Brain infiltration of T cells has been identified in patients with Parkinson's disease and implicated in neurodegeneration in pre-clinical models. We hypothesize that peripheral T cells migrate into the brain through a tightly regulated mechanism. In another study funded by the MJFF, we identified several candidates in a pre-clinical model of the disease. To compare our experimental data with the real pathology, we wish to conduct a postmortem analysis using human tissue specimens.
Our study has been designed to answer the following critical questions: Are candidates modulated broadly or in lesioned brain areas only in Parkinson's disease? Are candidates modulated in various neurological disorders or in Parkinson's disease only? To answer those questions, brain tissue samples from patients with Parkinson's disease, Alzheimer's disease, multiple sclerosis and individuals with no history of neurological disorders will be collected. Gene expression level of candidates will be assessed and compared on the one hand, between affected and non-affected brain regions in Parkinson's disease and, on the other hand, between patients with Parkinson's disease and other neurological conditions and control subjects. A total of 33 individuals per group of patients will be analyzed. Eventually, immunohistochemical detection of most promising candidates will be performed on additional human tissue sections.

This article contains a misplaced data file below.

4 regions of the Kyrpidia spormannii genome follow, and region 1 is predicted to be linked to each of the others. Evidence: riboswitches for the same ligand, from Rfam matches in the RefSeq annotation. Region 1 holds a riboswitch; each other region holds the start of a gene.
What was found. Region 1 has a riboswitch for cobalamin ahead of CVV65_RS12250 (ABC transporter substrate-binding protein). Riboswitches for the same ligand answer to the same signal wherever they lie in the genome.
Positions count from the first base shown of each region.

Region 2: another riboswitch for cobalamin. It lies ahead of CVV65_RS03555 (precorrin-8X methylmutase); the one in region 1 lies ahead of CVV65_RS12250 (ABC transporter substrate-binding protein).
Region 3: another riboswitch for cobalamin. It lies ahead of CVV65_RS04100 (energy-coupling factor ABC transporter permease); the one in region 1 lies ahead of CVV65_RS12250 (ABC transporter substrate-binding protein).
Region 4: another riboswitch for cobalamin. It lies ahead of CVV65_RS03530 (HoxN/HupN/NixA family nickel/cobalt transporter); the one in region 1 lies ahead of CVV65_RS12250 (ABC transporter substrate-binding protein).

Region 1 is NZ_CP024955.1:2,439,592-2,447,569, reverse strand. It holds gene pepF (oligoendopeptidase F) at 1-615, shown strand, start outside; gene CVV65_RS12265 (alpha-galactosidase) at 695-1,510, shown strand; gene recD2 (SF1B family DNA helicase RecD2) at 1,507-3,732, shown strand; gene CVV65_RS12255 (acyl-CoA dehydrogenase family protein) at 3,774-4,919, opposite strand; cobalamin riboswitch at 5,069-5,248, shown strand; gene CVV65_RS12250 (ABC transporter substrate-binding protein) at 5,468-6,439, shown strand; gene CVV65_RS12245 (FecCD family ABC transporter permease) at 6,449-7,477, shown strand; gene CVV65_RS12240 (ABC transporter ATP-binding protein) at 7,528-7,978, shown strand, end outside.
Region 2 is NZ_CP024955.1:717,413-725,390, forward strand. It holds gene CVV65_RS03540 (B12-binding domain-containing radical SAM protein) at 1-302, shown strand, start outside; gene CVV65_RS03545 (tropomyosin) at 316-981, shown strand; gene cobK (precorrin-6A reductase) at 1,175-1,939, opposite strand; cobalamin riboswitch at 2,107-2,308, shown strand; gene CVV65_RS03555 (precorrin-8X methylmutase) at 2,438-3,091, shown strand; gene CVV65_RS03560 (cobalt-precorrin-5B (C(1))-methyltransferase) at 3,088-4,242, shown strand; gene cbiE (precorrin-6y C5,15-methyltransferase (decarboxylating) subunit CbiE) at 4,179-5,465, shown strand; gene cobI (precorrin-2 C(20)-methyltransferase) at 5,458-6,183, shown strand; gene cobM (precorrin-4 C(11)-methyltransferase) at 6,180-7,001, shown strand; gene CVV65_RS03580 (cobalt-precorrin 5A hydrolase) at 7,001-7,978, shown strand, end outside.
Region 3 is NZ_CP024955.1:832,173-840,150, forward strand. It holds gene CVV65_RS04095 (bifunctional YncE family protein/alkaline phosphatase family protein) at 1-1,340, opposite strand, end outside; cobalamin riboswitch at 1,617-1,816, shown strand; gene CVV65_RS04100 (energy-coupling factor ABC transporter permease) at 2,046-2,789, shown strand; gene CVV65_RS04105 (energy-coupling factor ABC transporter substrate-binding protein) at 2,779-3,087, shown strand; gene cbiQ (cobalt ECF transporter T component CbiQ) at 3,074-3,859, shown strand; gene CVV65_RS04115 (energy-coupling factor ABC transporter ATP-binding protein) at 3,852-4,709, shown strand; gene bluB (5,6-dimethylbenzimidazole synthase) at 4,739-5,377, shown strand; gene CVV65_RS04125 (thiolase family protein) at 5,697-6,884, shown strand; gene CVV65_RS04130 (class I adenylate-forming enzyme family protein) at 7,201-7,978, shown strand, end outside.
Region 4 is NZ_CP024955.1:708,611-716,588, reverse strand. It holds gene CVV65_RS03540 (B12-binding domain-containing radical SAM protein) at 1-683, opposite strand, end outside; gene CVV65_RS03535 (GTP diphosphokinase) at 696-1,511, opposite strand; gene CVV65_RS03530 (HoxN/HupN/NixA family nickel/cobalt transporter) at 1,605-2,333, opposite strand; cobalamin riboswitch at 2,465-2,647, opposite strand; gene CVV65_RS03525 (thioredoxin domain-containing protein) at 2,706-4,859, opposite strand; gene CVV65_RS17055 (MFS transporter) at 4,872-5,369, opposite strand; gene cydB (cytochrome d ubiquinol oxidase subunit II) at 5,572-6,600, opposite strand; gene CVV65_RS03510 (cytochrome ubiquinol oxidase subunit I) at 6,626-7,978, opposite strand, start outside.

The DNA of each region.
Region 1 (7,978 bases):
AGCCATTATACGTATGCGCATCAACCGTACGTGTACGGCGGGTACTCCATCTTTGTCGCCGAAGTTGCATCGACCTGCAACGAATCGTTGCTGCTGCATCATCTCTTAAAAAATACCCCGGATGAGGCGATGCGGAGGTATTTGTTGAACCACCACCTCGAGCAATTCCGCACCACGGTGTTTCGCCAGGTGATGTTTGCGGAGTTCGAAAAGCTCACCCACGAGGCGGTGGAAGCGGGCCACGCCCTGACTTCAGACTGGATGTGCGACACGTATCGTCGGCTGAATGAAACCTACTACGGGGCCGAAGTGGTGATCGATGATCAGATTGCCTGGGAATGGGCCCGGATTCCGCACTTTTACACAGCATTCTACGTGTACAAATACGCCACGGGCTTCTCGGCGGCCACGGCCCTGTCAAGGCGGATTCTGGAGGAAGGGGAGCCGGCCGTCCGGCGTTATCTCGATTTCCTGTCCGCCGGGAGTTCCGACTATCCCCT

Relevance to Diagnosis/Treatment of Parkinson’s Disease:
Glial and peripheral immune cells are increasingly recognized as important factors in progressive neuronal loss in neurodegenerative disorders such as Parkinson's disease. In line with this, preventing peripheral immune cells from entering the injured brain may provide protective benefits by decreasing inflammation. Our proposed investigations have the potential to unravel such mechanisms and thus to fuel the field of drug development for Parkinson's disease patients.
Data obtained from this project should add significant value to our selection process of candidates for future target validation studies.